College newspaper adviser sues administrators over loss of position

NEW JERSEY — Six weeks after three students filed a lawsuit against administrators at Ocean County College for attempting to censor the student newspaper, their adviser has filed a similar lawsuit against the school for removing her from her position at the paper, which she has held for the past 35 years.

Karen Bosley, the longtime adviser of the Viking News at Ocean County College in Toms River, N.J., filed the lawsuit June 19 in federal district court. The lawsuit came after the college removed her as adviser of the newspaper and barred her from teaching journalism classes. Filed against President Jon Larson and several other upper-level college administrators at OCC, the lawsuit alleges that the administrators violated her First Amendment rights and discriminated against her on the basis of her age. Bosley’s lawsuit follows a related one filed against administrators in May by threeViking News student editors.

Bosley, whose job as adviser officially ends today, said she thinks she was removed from her position because the newspaper published several stories critical of the Larson administration. Among other things, the newspaper in 2000 criticized Larson’s presidential inauguration gala, which cost the school $78,000, and his hiring of a consultant to change a school logo. More recently, a newspaper story and editorial also criticized Larson’s decision to change a school “activity time” as inconvenient for students and alleged that the change was made with little input from them.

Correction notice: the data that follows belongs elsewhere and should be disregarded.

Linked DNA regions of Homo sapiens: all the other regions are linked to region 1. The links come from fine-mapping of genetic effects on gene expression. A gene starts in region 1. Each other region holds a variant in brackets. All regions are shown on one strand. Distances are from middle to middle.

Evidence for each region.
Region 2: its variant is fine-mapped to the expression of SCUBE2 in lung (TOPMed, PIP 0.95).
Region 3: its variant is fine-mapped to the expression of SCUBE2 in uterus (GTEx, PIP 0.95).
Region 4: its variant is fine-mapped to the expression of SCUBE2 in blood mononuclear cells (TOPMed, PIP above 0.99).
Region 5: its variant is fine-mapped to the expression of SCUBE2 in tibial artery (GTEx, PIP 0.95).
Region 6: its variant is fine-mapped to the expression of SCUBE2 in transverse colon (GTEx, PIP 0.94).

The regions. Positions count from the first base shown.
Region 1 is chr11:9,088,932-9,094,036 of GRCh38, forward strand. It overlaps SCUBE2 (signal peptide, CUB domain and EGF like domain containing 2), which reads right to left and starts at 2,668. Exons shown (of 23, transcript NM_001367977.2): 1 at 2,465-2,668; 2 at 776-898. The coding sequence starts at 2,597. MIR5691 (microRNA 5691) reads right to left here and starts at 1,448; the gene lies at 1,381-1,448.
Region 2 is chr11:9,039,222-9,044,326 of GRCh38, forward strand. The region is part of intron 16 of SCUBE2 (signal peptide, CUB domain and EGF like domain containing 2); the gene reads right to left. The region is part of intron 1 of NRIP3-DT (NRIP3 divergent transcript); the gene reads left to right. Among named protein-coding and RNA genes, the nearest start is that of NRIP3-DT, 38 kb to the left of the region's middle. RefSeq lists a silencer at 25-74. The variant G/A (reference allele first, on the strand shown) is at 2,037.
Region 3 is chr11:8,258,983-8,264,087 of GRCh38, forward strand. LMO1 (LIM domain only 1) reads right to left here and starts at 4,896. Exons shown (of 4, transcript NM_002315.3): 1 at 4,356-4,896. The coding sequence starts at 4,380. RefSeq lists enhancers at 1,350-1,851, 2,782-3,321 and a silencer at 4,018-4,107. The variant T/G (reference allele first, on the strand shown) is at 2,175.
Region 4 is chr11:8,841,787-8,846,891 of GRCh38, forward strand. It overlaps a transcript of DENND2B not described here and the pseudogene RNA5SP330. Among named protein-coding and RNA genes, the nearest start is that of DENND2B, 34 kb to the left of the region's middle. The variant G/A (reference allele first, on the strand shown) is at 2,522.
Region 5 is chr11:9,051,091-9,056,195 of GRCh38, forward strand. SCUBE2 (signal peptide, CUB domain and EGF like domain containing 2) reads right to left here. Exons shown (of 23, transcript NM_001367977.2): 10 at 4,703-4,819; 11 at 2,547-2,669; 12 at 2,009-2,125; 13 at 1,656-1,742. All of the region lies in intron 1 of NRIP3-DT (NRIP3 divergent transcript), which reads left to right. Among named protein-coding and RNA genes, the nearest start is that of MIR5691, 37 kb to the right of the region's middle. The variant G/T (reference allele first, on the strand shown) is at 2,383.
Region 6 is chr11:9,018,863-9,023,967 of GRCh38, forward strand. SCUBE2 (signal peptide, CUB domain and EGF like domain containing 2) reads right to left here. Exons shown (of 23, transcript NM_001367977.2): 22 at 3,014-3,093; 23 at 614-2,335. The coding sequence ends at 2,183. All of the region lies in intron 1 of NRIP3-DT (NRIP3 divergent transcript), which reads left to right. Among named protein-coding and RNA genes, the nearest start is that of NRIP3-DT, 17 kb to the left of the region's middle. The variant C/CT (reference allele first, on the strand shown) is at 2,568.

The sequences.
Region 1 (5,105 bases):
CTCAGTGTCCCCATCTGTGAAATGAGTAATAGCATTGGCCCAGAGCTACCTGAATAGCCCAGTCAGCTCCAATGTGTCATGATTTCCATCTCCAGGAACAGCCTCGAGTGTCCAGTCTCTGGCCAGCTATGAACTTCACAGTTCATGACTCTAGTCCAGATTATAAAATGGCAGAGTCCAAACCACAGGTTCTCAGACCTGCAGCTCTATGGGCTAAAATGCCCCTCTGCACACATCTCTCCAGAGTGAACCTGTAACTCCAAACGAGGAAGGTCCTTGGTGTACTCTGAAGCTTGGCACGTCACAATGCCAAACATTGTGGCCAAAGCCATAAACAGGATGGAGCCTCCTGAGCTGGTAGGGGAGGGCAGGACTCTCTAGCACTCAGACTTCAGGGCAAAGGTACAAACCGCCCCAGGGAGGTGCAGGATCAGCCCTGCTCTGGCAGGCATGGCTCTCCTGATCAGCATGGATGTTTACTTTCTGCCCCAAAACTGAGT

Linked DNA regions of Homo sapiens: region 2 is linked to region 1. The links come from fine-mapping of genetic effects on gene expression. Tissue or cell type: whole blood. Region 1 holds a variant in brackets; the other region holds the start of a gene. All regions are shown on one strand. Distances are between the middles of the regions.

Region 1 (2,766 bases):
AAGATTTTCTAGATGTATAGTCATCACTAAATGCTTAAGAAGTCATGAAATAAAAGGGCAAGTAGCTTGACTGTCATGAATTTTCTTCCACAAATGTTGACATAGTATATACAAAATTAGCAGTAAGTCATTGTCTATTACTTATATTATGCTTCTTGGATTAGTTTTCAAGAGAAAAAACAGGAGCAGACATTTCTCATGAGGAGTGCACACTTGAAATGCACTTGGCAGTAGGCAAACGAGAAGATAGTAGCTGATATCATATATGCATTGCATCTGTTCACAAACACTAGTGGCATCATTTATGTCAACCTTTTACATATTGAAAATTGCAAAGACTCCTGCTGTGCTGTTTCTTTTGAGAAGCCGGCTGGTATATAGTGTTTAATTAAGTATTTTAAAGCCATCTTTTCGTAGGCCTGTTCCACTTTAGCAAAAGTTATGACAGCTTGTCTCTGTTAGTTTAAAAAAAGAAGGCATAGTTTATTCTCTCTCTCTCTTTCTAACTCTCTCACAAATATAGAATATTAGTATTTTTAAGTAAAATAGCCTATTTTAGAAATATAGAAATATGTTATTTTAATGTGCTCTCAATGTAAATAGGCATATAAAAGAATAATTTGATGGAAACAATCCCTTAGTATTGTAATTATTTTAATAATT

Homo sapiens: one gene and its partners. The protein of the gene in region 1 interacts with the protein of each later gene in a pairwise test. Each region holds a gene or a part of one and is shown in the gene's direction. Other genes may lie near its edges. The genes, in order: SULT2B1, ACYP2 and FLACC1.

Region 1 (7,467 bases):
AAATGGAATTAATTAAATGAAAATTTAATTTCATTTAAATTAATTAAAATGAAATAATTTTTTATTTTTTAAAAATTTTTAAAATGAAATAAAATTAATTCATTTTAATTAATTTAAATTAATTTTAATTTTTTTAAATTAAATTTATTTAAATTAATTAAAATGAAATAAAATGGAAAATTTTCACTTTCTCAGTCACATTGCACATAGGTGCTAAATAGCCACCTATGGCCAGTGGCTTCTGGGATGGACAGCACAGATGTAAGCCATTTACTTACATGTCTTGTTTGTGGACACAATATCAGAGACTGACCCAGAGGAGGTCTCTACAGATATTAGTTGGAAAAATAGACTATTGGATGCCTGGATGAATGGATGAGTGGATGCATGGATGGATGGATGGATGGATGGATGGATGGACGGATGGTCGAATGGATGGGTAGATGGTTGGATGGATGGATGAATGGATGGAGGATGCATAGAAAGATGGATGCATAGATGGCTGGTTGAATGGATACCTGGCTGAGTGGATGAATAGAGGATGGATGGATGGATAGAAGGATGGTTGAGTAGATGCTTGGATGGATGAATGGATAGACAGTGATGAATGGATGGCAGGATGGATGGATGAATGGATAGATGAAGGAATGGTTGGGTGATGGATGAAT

“I believe the censorship has been largely through intimidation – not by saying ‘Oh you can’t publish that’ – but through intimidation of the students and retaliation against me because I don’t tell the students they can’t publish it,” said Bosley, who is a former member of the Student Press Law Center board of directors.

Bosley said the only reasons that administrators gave her for not renewing her contract were that the newspaper contained too many editing mistakes and that she had requested Macintosh computers for the paper.

Tara Kelly, a college spokeswoman and one of the defendants in the case, is on vacation until July 5 and could not be reached for comment, according to her assistant. The assistant said no one else at the college could comment on the case, and she declined to provide the SPLC with the name of the college’s lawyer.

However, Kelly told the SPLC in December, shortly after the college’s board of trustees voted to remove Bosley, that the college’s actions were not motivated by the newspaper’s coverage of the administration.

"We encourage free press. The actions have no retaliatory motivation," Kelly has said. "We would never make an employment decision based on a student action.... We hope with a new adviser [student editors] will continue to shine their flashlight on the administration."

Jan Kirsten, director of college relations, also referred the SPLC to Kelly and declined to provide the name of the college’s lawyer.

“The college does think that it will prevail, but that’s really all I can say,” Kirsten said, declining further comment on the case.

Bosley said that in addition to removing her as adviser to the Viking News, the college also reassigned her from teaching journalism classes to teaching English.

“The reassignment I think is twofold,” Bosley said. “One, to try to indicate to the public that I’m not competent to be adviser and teach journalism, and second to make me feel unhappy so I’ll quit.”

Angelo Stio, the lawyer for the students who filed a lawsuit against OCC, said a hearing for their motion for a temporary restraining order is scheduled for July 17.

New Jersey, news, Ocean County College, Viking News